John Norman Collins: The Co-Ed Killer
On July 10, 1967, Mary Fleszar was reported missing from her apartment near Eastern Michigan University. On August 7th, her badly decomposed body was found near the foundation of a farmhouse two miles north of Ypsilanti, Michigan. She had been stabbed to death, and her feet and one hand were missing, along with the fingers of her other hand. She was nude and her clothing was found under a pile of trash. The only clues to her murder were the sighting of a bluish-gray Chevy that had pulled up to her as she walked home the night she disappeared, and a young man whom nobody seemed to know who showed up at the funeral home to take photos of the corpse (which was refused). There were no leads.
Almost a year later, on July 6, 1968, Joan Schell was found on a construction site, stabbed to death, five days after she got into a car with three young men who offered her a ride. One of them was a tall, trimly-built, clean-cut young man with dark hair who wore a green EMU T-shirt. Schell's apartment was only three blocks from Fleszar's. Although she had been dead for five days, her body had been in the place where it was found less than 24 hours. Part of the body was still fresh, as though it had lain in a root cellar and been preserved, while the upper part was black and leathery, as if exposed to the elements. There was evidence that she had been raped, and her clothing was bunched up around her neck. The grass was trampled, as if someone had been there recently.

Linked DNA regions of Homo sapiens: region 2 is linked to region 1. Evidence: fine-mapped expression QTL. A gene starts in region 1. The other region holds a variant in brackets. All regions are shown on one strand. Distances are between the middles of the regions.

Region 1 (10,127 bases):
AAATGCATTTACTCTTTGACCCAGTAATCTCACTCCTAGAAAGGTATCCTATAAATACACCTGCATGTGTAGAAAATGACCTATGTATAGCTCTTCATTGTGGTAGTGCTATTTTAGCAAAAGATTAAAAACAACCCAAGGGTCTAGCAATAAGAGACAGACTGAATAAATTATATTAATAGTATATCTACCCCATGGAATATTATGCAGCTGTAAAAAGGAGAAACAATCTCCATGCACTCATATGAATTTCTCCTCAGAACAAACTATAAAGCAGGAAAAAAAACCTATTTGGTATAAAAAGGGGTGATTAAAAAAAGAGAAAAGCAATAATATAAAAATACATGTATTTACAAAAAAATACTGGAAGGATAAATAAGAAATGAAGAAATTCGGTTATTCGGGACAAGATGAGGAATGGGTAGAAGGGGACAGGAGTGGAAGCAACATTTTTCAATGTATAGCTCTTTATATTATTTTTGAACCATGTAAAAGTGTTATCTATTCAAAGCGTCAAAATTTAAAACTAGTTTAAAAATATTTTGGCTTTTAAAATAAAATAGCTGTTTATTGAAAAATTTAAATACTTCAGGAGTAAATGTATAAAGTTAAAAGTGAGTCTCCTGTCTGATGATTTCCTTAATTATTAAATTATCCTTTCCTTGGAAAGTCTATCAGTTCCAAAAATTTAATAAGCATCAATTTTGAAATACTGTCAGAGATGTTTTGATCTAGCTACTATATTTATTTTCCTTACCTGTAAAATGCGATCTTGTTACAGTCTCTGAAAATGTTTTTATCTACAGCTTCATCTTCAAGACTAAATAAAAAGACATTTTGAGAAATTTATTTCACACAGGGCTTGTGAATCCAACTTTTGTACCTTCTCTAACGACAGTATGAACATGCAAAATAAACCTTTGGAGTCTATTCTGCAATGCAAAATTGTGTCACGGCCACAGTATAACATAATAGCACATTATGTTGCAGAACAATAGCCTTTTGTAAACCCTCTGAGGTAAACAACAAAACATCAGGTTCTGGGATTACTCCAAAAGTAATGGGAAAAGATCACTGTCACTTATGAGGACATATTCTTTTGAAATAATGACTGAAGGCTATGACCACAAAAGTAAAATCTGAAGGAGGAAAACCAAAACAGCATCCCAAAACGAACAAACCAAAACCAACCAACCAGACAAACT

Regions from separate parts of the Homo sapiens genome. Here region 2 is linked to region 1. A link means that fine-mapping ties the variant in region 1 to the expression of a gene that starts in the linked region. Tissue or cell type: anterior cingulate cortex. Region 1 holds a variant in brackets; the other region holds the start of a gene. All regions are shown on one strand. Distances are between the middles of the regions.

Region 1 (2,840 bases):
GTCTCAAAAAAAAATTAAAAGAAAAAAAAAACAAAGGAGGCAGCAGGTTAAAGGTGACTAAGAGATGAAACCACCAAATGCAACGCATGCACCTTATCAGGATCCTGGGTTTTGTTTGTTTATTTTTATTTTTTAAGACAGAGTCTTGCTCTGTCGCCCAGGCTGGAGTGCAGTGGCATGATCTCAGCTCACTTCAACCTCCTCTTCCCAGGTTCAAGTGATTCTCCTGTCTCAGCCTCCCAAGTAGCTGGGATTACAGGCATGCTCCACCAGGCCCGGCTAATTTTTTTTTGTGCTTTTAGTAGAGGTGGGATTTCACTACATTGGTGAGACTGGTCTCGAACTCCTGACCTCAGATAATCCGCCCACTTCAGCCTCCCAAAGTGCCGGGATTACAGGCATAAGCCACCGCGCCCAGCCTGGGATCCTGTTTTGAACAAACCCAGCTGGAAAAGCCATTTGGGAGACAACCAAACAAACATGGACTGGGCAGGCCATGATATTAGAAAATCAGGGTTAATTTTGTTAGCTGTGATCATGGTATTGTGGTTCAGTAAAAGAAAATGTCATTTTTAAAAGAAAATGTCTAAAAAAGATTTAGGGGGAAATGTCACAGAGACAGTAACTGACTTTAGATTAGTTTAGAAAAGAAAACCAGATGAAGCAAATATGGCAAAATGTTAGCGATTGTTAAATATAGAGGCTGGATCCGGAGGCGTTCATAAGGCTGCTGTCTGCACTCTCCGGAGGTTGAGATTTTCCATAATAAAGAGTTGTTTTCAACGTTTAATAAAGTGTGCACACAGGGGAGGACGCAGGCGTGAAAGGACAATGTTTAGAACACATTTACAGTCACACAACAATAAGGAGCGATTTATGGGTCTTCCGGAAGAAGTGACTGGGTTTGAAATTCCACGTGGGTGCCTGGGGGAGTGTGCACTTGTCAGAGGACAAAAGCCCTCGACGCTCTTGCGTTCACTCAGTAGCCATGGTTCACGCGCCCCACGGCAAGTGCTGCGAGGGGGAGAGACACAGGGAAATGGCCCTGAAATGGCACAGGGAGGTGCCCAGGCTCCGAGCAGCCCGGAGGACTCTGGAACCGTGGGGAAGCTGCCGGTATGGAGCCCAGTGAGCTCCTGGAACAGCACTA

Some students had seen Schell in the company of an Eastern Michigan University student named John Collins, who lived across the street from her, but he claimed to have been with his mother in Detroit for the weekend. He also said he'd never met Schell. He was a personable, clean-cut young man with the goal of becoming a teacher, so no one thought seriously that he might have had something to do with this brutal murder. He sent the detectives on their way with a friendly, "Sure, hope you catch that guy."
Schell's boyfriend, AWOL from the army, was under heavy suspicion, but he passed a polygraph test and was released to the MPs.
During that fall semester, a rumor went around the campus of Eastern Michigan University that psychic Jeanne Dixon had predicted a string of murders, with a death toll of some fifty young women on four Michigan college campuses. Ms. Dixon denied making any such prediction and assured the students, ironically, that they could feel safe.
Then a 23-year-old law student, Jane Mixer, was found on March 25th, 1969, fully clothed in a cemetery in Denton township. She had been shot twice in the head, strangled, and then covered with a yellow raincoat. Her skirt was rolled up and her pantyhose pulled down, but a sanitary napkin still in place indicated no sexual attack. Her last message to her parents was that she had succeeded in getting a ride to their home in Muskegon and would be there for the weekend.
Police looked unsuccessfully for a young man named "David Johnson," with whom she supposedly got this ride home. They compiled a list of 16 men by that name who had some association with the universities, but none checked out.